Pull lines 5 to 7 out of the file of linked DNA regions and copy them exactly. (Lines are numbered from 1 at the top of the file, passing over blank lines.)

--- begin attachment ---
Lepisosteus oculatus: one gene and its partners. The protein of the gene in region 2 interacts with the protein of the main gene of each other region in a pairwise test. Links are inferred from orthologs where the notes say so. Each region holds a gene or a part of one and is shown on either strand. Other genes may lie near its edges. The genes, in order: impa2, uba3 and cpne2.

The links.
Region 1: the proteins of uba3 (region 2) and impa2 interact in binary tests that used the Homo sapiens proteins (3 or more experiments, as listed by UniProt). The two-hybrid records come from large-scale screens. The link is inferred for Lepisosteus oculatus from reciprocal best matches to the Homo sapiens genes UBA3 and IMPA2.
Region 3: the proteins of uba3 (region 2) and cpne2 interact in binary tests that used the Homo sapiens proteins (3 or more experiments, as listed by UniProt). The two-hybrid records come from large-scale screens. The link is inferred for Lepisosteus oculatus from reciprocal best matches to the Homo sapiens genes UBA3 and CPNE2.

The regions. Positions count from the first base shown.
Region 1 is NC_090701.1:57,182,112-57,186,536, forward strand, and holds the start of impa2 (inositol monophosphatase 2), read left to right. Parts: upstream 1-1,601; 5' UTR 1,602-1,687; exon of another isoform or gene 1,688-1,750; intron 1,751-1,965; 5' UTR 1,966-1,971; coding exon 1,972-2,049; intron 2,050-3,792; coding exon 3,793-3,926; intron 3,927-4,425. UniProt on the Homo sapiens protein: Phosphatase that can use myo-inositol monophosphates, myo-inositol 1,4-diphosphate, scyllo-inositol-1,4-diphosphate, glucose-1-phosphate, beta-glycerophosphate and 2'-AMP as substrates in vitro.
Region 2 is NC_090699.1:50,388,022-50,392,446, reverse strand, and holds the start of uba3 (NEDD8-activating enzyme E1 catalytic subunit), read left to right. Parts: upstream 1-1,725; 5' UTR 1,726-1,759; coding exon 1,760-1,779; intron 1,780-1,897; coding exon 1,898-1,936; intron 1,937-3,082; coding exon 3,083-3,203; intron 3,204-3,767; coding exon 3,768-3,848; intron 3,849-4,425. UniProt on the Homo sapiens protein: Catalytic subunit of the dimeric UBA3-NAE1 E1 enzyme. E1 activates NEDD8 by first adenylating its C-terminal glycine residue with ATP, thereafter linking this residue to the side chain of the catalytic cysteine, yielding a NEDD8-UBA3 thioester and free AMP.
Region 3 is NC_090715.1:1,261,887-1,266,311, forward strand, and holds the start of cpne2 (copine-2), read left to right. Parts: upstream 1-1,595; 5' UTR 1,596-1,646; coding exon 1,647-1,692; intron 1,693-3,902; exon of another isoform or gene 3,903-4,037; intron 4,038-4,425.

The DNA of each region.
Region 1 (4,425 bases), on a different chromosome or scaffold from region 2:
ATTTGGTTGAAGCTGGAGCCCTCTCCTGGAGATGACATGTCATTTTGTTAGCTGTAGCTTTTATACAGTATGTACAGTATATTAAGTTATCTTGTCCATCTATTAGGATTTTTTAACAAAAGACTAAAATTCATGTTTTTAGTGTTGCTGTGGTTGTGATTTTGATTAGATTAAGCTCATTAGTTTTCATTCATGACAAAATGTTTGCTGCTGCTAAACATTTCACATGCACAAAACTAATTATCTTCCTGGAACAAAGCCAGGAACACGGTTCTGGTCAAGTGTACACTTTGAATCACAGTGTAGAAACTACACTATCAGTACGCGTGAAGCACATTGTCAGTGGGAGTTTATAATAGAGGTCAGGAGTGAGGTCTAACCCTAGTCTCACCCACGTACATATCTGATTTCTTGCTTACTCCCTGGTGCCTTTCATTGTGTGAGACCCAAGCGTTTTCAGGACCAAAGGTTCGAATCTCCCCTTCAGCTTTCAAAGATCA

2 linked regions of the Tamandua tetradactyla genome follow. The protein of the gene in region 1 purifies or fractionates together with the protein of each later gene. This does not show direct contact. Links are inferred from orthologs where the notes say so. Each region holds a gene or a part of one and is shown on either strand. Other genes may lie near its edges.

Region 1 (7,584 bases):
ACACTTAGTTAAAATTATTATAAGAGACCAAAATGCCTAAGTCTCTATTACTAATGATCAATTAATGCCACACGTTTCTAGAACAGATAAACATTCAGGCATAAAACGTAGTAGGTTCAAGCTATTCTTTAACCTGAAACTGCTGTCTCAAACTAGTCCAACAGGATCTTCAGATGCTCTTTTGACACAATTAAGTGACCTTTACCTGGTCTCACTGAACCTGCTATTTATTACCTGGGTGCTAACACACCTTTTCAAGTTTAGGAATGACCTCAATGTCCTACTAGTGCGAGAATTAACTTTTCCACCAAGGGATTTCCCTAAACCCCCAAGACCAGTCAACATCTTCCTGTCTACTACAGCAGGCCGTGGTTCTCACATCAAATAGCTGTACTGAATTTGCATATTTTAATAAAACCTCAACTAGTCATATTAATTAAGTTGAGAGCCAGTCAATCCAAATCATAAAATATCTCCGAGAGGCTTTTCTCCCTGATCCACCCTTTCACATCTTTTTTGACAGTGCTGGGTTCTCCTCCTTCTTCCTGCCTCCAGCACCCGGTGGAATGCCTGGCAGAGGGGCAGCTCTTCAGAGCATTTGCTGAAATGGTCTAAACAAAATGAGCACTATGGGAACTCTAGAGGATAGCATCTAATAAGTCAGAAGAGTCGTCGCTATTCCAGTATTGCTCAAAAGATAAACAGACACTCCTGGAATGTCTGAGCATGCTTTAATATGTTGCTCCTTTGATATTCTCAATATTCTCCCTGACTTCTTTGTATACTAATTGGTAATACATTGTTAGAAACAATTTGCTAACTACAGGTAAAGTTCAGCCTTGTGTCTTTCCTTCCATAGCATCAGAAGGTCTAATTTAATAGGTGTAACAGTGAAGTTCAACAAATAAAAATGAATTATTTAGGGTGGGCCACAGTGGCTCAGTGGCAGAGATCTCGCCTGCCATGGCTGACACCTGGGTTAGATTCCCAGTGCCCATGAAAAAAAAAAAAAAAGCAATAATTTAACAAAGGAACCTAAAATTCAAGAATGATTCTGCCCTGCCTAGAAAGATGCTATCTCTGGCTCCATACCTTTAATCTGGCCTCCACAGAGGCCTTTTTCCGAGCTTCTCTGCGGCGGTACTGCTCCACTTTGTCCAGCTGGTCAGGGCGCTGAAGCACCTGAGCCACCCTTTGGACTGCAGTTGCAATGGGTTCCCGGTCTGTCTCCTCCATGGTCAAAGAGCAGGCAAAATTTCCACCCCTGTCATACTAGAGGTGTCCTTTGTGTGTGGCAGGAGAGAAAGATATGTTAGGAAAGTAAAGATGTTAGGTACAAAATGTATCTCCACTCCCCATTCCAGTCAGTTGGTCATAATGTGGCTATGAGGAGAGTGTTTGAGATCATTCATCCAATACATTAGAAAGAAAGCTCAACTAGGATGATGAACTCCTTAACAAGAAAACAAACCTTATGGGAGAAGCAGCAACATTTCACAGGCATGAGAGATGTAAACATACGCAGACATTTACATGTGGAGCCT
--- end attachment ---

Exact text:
The regions. Positions count from the first base shown.
Region 1 is NC_090701.1:57,182,112-57,186,536, forward strand, and holds the start of impa2 (inositol monophosphatase 2), read left to right. Parts: upstream 1-1,601; 5' UTR 1,602-1,687; exon of another isoform or gene 1,688-1,750; intron 1,751-1,965; 5' UTR 1,966-1,971; coding exon 1,972-2,049; intron 2,050-3,792; coding exon 3,793-3,926; intron 3,927-4,425. UniProt on the Homo sapiens protein: Phosphatase that can use myo-inositol monophosphates, myo-inositol 1,4-diphosphate, scyllo-inositol-1,4-diphosphate, glucose-1-phosphate, beta-glycerophosphate and 2'-AMP as substrates in vitro.
Region 2 is NC_090699.1:50,388,022-50,392,446, reverse strand, and holds the start of uba3 (NEDD8-activating enzyme E1 catalytic subunit), read left to right. Parts: upstream 1-1,725; 5' UTR 1,726-1,759; coding exon 1,760-1,779; intron 1,780-1,897; coding exon 1,898-1,936; intron 1,937-3,082; coding exon 3,083-3,203; intron 3,204-3,767; coding exon 3,768-3,848; intron 3,849-4,425. UniProt on the Homo sapiens protein: Catalytic subunit of the dimeric UBA3-NAE1 E1 enzyme. E1 activates NEDD8 by first adenylating its C-terminal glycine residue with ATP, thereafter linking this residue to the side chain of the catalytic cysteine, yielding a NEDD8-UBA3 thioester and free AMP.